January 23rd, 2017
Established in 1961, the Indian Institute of Management-Ahmedabad (IIMA) has a global reputation for management education. One of the three oldest IIMs on the Subcontinent — IIM-Calcutta was also founded in 1961, while IIM-Bangalore was founded in 1973 — IIM-Ahmedabad is “one of the top business schools in the world,” public relations executive Mitaaly Naidu says. “IIMA brings together great minds, nurtures talent, and educates leaders of enterprises.”
2000 graduate of IIMA Sanjeev Kumar, now a faculty lecturer at the University of Michigan Ross School of Business, has kept in touch with alumni and faculty at his alma mater. He tells Poets&Quants that sees big changes over the last several years in both the infrastructure of the campus and its culture, including an opening up amid the globalization of the business school landscape.
“The institution itself has not been very international,” Kumar, LEO lecturer I of technology and operation at Ross. “It’s the big fish in India and because it’s the big fish, they don’t really do much internationally. Recently they have started admitting some international students, and the faculty have started engaging with an international audience, because now we have all of the rankings which are international rankings and they want to make sure that they are represented in there. But they are such a well-known brand in India, they’re such a prestigious brand that they feel they don’t need to market themselves as much.”
‘MY PROUDEST ACHIEVEMENT IS TO GO TO THAT PLACE’
IIM now has campuses in most states in India, Kumar says, but the ABCs — as Ahmedabad, Bangalore, and Calcutta are known — remain the top schools. And while they share a name, they are not cooperating entities: Like the UC system in California, each IIM is actually an independent university, Kumar says, with its own governance, its own dean, and its own approach to teaching.
“Think of Michigan State and the University of Michigan,” he says. “They’re both in Michigan and the names are similar, but other than that there is no link.”
The ABCs are the top schools, but the A — IIM-Ahmedabad — is the most prestigious of all. Some half a million Indians apply for its 200 yearly openings; compare that, Kumar says, to Harvard, one of the most exclusive schools in the U.S., which admits some 15% of applicants.
“In my academic career, my proudest achievement is to go to that place,” Kumar says. “It’s unimaginable to a U.S. audience how hard it is to get in. In India, everybody who is academically bright will take a shot at getting into the school. So literally if you choose the 200 brightest people in India every year and your put them on that campus — that’s what it’s like.”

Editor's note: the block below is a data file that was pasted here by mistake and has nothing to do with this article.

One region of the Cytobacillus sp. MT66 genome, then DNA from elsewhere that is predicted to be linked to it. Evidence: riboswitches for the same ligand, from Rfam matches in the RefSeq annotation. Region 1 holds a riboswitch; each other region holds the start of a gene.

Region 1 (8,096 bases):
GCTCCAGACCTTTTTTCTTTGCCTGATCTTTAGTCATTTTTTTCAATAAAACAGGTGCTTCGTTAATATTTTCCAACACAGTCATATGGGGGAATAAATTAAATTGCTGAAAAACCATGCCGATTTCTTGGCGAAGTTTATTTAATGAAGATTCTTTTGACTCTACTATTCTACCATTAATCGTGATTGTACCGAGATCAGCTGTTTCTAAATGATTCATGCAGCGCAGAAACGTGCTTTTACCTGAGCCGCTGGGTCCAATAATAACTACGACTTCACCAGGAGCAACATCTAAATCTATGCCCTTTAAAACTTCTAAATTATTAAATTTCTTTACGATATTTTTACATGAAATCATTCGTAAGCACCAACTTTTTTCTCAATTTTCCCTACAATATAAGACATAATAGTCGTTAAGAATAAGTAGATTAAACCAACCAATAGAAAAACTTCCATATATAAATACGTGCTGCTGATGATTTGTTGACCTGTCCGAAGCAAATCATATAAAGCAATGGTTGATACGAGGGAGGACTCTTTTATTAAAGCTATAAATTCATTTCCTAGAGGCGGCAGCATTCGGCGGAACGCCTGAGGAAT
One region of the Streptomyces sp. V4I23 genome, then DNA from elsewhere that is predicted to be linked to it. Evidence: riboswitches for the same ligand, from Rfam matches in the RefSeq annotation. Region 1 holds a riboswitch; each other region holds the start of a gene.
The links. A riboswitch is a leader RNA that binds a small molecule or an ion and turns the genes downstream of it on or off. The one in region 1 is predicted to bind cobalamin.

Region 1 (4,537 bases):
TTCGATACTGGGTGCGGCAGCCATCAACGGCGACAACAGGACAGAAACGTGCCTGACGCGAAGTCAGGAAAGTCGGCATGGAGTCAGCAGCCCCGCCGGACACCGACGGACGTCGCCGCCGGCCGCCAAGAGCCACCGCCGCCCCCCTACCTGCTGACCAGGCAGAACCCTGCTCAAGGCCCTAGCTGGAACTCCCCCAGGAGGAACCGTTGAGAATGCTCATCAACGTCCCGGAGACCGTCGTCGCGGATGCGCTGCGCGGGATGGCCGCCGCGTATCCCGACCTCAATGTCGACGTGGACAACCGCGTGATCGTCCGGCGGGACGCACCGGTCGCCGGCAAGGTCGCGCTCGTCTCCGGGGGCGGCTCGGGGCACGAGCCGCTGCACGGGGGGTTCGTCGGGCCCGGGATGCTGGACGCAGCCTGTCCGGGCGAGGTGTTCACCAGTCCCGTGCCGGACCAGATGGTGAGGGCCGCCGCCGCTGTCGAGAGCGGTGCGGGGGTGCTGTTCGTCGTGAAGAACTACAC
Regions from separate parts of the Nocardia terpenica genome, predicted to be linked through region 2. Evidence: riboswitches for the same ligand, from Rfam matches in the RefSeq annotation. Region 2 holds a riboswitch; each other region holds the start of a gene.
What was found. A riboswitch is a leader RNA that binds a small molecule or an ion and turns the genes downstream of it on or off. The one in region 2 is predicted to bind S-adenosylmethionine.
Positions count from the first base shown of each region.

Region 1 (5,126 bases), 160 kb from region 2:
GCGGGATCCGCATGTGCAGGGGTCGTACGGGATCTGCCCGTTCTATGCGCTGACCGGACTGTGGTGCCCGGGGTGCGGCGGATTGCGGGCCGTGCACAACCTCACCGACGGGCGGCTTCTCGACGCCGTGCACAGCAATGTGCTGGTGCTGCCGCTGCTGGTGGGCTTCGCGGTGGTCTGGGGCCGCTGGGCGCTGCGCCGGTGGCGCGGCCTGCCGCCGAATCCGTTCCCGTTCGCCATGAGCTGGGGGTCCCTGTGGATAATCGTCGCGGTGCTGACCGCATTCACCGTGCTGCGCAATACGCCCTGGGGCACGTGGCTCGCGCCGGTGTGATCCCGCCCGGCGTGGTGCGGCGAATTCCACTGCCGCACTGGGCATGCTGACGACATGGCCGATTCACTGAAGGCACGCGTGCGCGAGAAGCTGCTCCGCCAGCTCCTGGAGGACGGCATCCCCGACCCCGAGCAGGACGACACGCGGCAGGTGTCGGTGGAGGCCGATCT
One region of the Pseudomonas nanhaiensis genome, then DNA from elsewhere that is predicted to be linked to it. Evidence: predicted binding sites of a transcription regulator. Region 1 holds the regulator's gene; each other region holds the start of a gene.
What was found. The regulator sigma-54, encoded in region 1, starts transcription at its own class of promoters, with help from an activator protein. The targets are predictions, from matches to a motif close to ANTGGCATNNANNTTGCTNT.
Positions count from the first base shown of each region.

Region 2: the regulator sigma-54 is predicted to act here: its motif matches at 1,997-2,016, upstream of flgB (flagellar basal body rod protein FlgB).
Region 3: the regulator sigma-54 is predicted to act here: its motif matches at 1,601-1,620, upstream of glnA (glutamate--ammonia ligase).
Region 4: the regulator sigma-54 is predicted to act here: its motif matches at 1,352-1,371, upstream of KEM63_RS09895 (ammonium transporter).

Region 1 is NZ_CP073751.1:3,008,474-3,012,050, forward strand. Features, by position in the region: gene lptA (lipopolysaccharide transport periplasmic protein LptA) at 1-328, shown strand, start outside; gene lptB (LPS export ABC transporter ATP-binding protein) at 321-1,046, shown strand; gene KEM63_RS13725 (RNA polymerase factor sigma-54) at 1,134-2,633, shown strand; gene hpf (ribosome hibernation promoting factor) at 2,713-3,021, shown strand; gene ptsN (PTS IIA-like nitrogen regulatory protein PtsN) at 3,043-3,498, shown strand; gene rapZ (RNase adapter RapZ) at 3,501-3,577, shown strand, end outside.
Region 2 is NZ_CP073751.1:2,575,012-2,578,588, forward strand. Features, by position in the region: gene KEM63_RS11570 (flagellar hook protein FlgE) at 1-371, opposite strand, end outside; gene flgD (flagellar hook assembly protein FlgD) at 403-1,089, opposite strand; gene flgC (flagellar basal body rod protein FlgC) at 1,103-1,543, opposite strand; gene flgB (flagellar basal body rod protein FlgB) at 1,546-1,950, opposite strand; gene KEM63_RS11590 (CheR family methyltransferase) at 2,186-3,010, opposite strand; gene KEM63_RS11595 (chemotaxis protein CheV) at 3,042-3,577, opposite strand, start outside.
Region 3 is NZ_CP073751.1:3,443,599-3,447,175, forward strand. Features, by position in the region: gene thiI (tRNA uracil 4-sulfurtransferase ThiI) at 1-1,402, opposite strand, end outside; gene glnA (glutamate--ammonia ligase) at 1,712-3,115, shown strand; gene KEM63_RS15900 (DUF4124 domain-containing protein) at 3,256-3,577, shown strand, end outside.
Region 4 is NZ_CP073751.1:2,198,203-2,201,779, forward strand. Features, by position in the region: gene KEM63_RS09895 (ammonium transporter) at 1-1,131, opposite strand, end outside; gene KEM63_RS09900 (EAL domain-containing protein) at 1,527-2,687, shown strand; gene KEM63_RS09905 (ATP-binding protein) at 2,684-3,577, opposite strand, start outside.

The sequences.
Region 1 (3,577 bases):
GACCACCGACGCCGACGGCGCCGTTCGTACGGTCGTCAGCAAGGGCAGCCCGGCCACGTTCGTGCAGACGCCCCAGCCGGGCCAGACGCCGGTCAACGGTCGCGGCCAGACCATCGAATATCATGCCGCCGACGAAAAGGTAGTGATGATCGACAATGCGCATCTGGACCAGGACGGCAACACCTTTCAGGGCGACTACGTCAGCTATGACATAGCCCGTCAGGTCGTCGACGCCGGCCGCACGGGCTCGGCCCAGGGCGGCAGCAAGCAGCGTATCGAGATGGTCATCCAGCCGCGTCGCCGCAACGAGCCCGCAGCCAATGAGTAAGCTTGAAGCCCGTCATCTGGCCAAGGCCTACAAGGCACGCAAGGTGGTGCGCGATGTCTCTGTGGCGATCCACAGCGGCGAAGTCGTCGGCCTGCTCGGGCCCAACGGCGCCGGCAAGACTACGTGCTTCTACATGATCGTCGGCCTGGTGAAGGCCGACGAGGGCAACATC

BIG CHANGES IN THE LAST 7-8 YEARS
To get in to graduate school in India, students don’t take the GMAT. They take the CAT, or Common Admission Test. And they are not studying for an MBA: They’re studying for a PGDM, or Post Graduate Diploma in Management, which is a globally recognized master’s degree on par with the MBA.
Few may get in, but once they do, they thrive, Kumar says. U.S. B-schools are brimming with IIM alumni who have become faculty here; as an example to he points to Dr. Gautam Ahuja, head of the Ross Strategy Department.
When IIMA alumni come to the U.S., they leave a far different educational system, Kumar says. “It’s not like the U.S. where you go to school and you live in your own apartment, this is like a dorm for everybody, so everybody lives on campus, everybody eats out of the same dining hall, it’s a 24-hour engagement,” he says. “You go to class in the morning, which is right next to your dorm, then you have lunch in the dorm. It’s a very strong, very tight-knit community.”
Faculty, too, live and work on campus. “It is actually like its own town,” Kumar says. “There is a boundary around it, a main gate you enter to enter the campus, everybody who is associated with campus lives on campus.” And IIMA has expanded its facilities in the last seven to eight years, he says, a facelift that coincides with both the increased internationality of the program and a rise in U.S.-based companies — especially those on Wall Street and in tech — hiring out of the school.
CASE-BASED AND QUANT-HEAVY
All three IIM campuses offer post-graduate diploma program in management and agri-business management, a fellowship program and a number of executive training programs.
Initially mentored by Harvard Business School, IIMA has carved its own niche over the last 50 years, earning the No. 1 spot for opening up new career opportunities for students in the latest rankings by The Economist. As per Financial Times’ 2015 Global MBA Ranking, IIMA’s Post Graduate Programme for Executives is ranked 26th in the world, while the flagship Post Graduate Programme is ranked 15th in the Financial Times’ 2015 Masters in Management Rankings. It is unique among Indian B-schools for its Harvard-inspired reliance on case-based learning, Kumar says, and it is highly quantitative, the result of so many engineering students matriculating there from around the country.
“At IIMA, our primary objective is to provide the best educational experience and our aim is to educate leaders of enterprises,” Mitaaly Naidu says. “IIMA has been true to its founders’ guiding principle and played a pivotal role in India’s development over the last five decades. The tradition of faculty governance, strong commitment to teaching and research, independence on all operational matters, and a peer culture that values commitment, academic independence, and performance has allowed IIMA to evolve into an institution of excellence and an important producer of case materials in India.”